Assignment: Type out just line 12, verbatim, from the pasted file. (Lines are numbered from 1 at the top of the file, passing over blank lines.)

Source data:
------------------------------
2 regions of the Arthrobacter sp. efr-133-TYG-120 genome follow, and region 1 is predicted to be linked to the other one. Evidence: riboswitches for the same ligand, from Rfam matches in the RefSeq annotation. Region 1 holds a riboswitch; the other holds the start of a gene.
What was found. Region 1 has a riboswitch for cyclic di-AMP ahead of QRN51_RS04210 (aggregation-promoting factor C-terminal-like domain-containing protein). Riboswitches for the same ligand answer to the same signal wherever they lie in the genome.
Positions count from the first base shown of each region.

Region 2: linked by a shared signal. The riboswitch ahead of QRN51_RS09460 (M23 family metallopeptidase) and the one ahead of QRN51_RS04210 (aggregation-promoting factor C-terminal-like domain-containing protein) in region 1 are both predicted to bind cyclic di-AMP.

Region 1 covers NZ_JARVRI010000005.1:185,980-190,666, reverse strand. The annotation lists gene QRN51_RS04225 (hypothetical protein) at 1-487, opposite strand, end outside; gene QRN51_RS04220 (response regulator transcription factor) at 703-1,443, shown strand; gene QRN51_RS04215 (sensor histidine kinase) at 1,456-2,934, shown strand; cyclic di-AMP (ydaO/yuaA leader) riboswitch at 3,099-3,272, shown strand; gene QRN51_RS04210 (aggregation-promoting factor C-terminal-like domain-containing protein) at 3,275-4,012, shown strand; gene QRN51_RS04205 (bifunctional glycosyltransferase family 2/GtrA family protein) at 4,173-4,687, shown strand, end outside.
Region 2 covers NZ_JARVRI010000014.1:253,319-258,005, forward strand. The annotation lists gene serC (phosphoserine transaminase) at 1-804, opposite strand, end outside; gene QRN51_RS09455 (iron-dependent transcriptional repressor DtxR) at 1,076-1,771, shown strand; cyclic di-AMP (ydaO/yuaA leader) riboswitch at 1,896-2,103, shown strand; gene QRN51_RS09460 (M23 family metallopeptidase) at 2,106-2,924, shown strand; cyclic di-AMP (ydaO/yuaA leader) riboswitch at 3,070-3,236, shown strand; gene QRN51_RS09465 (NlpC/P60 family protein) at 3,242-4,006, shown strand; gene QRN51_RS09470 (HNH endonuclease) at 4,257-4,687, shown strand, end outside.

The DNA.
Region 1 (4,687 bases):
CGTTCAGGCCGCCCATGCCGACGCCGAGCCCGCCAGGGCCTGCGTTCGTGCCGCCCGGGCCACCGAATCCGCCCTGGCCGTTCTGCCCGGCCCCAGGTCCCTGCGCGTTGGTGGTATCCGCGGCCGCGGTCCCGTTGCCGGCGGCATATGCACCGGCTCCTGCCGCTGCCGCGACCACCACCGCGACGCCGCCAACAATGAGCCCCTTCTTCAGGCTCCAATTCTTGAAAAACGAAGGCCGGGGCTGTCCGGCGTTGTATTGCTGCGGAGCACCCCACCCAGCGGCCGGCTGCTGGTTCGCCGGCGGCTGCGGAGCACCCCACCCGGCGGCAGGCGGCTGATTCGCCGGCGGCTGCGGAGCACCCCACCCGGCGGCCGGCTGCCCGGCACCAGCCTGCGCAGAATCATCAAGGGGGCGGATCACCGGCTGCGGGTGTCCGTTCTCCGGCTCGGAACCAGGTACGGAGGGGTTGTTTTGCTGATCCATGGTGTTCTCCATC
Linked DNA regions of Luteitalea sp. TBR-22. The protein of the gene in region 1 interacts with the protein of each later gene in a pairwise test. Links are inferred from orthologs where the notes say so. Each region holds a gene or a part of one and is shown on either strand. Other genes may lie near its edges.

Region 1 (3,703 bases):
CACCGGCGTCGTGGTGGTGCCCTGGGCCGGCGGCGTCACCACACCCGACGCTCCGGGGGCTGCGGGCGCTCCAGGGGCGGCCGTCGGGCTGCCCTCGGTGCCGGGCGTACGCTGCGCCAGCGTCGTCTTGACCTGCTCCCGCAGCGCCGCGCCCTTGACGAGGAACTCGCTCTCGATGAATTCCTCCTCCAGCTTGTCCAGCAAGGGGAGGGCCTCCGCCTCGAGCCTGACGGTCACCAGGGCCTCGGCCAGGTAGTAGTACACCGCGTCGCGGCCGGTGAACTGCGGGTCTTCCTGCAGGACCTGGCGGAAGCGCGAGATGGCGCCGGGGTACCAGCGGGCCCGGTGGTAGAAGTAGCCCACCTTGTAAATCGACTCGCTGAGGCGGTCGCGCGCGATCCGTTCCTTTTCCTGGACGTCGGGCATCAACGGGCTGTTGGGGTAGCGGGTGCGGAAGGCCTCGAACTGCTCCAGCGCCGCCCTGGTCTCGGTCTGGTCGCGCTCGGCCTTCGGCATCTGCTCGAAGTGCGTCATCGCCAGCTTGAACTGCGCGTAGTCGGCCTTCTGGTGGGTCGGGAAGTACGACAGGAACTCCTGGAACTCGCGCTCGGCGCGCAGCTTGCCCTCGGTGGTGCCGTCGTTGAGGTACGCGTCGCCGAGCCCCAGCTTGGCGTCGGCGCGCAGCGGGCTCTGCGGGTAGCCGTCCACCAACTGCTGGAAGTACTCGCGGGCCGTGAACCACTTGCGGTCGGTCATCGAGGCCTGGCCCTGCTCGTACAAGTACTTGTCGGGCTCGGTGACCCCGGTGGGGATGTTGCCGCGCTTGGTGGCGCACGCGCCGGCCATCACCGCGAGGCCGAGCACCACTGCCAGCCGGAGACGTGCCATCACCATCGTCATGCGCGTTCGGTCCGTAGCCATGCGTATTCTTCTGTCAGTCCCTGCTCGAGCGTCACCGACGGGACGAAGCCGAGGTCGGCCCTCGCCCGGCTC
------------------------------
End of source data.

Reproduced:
CACCGGCGTCGTGGTGGTGCCCTGGGCCGGCGGCGTCACCACACCCGACGCTCCGGGGGCTGCGGGCGCTCCAGGGGCGGCCGTCGGGCTGCCCTCGGTGCCGGGCGTACGCTGCGCCAGCGTCGTCTTGACCTGCTCCCGCAGCGCCGCGCCCTTGACGAGGAACTCGCTCTCGATGAATTCCTCCTCCAGCTTGTCCAGCAAGGGGAGGGCCTCCGCCTCGAGCCTGACGGTCACCAGGGCCTCGGCCAGGTAGTAGTACACCGCGTCGCGGCCGGTGAACTGCGGGTCTTCCTGCAGGACCTGGCGGAAGCGCGAGATGGCGCCGGGGTACCAGCGGGCCCGGTGGTAGAAGTAGCCCACCTTGTAAATCGACTCGCTGAGGCGGTCGCGCGCGATCCGTTCCTTTTCCTGGACGTCGGGCATCAACGGGCTGTTGGGGTAGCGGGTGCGGAAGGCCTCGAACTGCTCCAGCGCCGCCCTGGTCTCGGTCTGGTCGCGCTCGGCCTTCGGCATCTGCTCGAAGTGCGTCATCGCCAGCTTGAACTGCGCGTAGTCGGCCTTCTGGTGGGTCGGGAAGTACGACAGGAACTCCTGGAACTCGCGCTCGGCGCGCAGCTTGCCCTCGGTGGTGCCGTCGTTGAGGTACGCGTCGCCGAGCCCCAGCTTGGCGTCGGCGCGCAGCGGGCTCTGCGGGTAGCCGTCCACCAACTGCTGGAAGTACTCGCGGGCCGTGAACCACTTGCGGTCGGTCATCGAGGCCTGGCCCTGCTCGTACAAGTACTTGTCGGGCTCGGTGACCCCGGTGGGGATGTTGCCGCGCTTGGTGGCGCACGCGCCGGCCATCACCGCGAGGCCGAGCACCACTGCCAGCCGGAGACGTGCCATCACCATCGTCATGCGCGTTCGGTCCGTAGCCATGCGTATTCTTCTGTCAGTCCCTGCTCGAGCGTCACCGACGGGACGAAGCCGAGGTCGGCCCTCGCCCGGCTC